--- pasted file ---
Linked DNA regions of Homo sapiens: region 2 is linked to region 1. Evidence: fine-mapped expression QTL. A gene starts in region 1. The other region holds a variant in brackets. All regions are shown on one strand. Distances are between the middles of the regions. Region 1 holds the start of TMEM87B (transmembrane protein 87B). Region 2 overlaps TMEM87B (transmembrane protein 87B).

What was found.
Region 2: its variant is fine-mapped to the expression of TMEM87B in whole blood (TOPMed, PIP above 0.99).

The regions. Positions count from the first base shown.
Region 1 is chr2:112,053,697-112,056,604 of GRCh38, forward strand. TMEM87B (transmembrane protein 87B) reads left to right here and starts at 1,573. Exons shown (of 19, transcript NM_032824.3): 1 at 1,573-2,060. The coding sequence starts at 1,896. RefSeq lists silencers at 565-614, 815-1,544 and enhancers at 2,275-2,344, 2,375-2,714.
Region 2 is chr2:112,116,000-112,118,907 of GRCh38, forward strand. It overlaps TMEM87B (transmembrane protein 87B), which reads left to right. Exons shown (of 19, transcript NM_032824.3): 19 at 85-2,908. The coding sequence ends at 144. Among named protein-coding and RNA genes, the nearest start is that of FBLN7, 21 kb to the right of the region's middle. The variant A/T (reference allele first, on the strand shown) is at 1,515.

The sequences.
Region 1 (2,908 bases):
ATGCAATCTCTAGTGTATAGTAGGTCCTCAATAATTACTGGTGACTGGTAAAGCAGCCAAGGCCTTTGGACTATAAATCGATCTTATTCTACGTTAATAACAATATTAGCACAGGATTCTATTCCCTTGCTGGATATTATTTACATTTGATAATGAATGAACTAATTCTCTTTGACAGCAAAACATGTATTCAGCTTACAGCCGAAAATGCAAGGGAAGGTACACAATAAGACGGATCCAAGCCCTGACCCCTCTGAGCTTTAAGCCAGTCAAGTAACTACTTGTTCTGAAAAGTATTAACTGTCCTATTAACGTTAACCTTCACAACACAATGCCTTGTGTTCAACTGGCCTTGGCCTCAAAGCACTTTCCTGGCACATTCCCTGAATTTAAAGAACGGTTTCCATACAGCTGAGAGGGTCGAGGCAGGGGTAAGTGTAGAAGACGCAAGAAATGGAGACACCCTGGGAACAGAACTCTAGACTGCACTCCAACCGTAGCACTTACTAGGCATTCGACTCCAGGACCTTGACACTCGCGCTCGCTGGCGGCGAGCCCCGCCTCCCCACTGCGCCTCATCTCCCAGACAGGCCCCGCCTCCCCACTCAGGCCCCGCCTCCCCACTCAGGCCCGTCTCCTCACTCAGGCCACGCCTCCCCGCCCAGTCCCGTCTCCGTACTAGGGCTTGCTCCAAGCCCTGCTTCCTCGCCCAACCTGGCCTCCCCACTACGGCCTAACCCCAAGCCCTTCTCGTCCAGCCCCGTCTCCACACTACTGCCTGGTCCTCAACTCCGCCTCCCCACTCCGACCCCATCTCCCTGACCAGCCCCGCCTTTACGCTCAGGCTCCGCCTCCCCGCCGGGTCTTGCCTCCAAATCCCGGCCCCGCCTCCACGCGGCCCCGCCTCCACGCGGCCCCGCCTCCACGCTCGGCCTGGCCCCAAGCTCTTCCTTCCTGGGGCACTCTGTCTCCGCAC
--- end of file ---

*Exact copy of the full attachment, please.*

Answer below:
Linked DNA regions of Homo sapiens: region 2 is linked to region 1. Evidence: fine-mapped expression QTL. A gene starts in region 1. The other region holds a variant in brackets. All regions are shown on one strand. Distances are between the middles of the regions. Region 1 holds the start of TMEM87B (transmembrane protein 87B). Region 2 overlaps TMEM87B (transmembrane protein 87B).

What was found.
Region 2: its variant is fine-mapped to the expression of TMEM87B in whole blood (TOPMed, PIP above 0.99).

The regions. Positions count from the first base shown.
Region 1 is chr2:112,053,697-112,056,604 of GRCh38, forward strand. TMEM87B (transmembrane protein 87B) reads left to right here and starts at 1,573. Exons shown (of 19, transcript NM_032824.3): 1 at 1,573-2,060. The coding sequence starts at 1,896. RefSeq lists silencers at 565-614, 815-1,544 and enhancers at 2,275-2,344, 2,375-2,714.
Region 2 is chr2:112,116,000-112,118,907 of GRCh38, forward strand. It overlaps TMEM87B (transmembrane protein 87B), which reads left to right. Exons shown (of 19, transcript NM_032824.3): 19 at 85-2,908. The coding sequence ends at 144. Among named protein-coding and RNA genes, the nearest start is that of FBLN7, 21 kb to the right of the region's middle. The variant A/T (reference allele first, on the strand shown) is at 1,515.

The sequences.
Region 1 (2,908 bases):
ATGCAATCTCTAGTGTATAGTAGGTCCTCAATAATTACTGGTGACTGGTAAAGCAGCCAAGGCCTTTGGACTATAAATCGATCTTATTCTACGTTAATAACAATATTAGCACAGGATTCTATTCCCTTGCTGGATATTATTTACATTTGATAATGAATGAACTAATTCTCTTTGACAGCAAAACATGTATTCAGCTTACAGCCGAAAATGCAAGGGAAGGTACACAATAAGACGGATCCAAGCCCTGACCCCTCTGAGCTTTAAGCCAGTCAAGTAACTACTTGTTCTGAAAAGTATTAACTGTCCTATTAACGTTAACCTTCACAACACAATGCCTTGTGTTCAACTGGCCTTGGCCTCAAAGCACTTTCCTGGCACATTCCCTGAATTTAAAGAACGGTTTCCATACAGCTGAGAGGGTCGAGGCAGGGGTAAGTGTAGAAGACGCAAGAAATGGAGACACCCTGGGAACAGAACTCTAGACTGCACTCCAACCGTAGCACTTACTAGGCATTCGACTCCAGGACCTTGACACTCGCGCTCGCTGGCGGCGAGCCCCGCCTCCCCACTGCGCCTCATCTCCCAGACAGGCCCCGCCTCCCCACTCAGGCCCCGCCTCCCCACTCAGGCCCGTCTCCTCACTCAGGCCACGCCTCCCCGCCCAGTCCCGTCTCCGTACTAGGGCTTGCTCCAAGCCCTGCTTCCTCGCCCAACCTGGCCTCCCCACTACGGCCTAACCCCAAGCCCTTCTCGTCCAGCCCCGTCTCCACACTACTGCCTGGTCCTCAACTCCGCCTCCCCACTCCGACCCCATCTCCCTGACCAGCCCCGCCTTTACGCTCAGGCTCCGCCTCCCCGCCGGGTCTTGCCTCCAAATCCCGGCCCCGCCTCCACGCGGCCCCGCCTCCACGCGGCCCCGCCTCCACGCTCGGCCTGGCCCCAAGCTCTTCCTTCCTGGGGCACTCTGTCTCCGCAC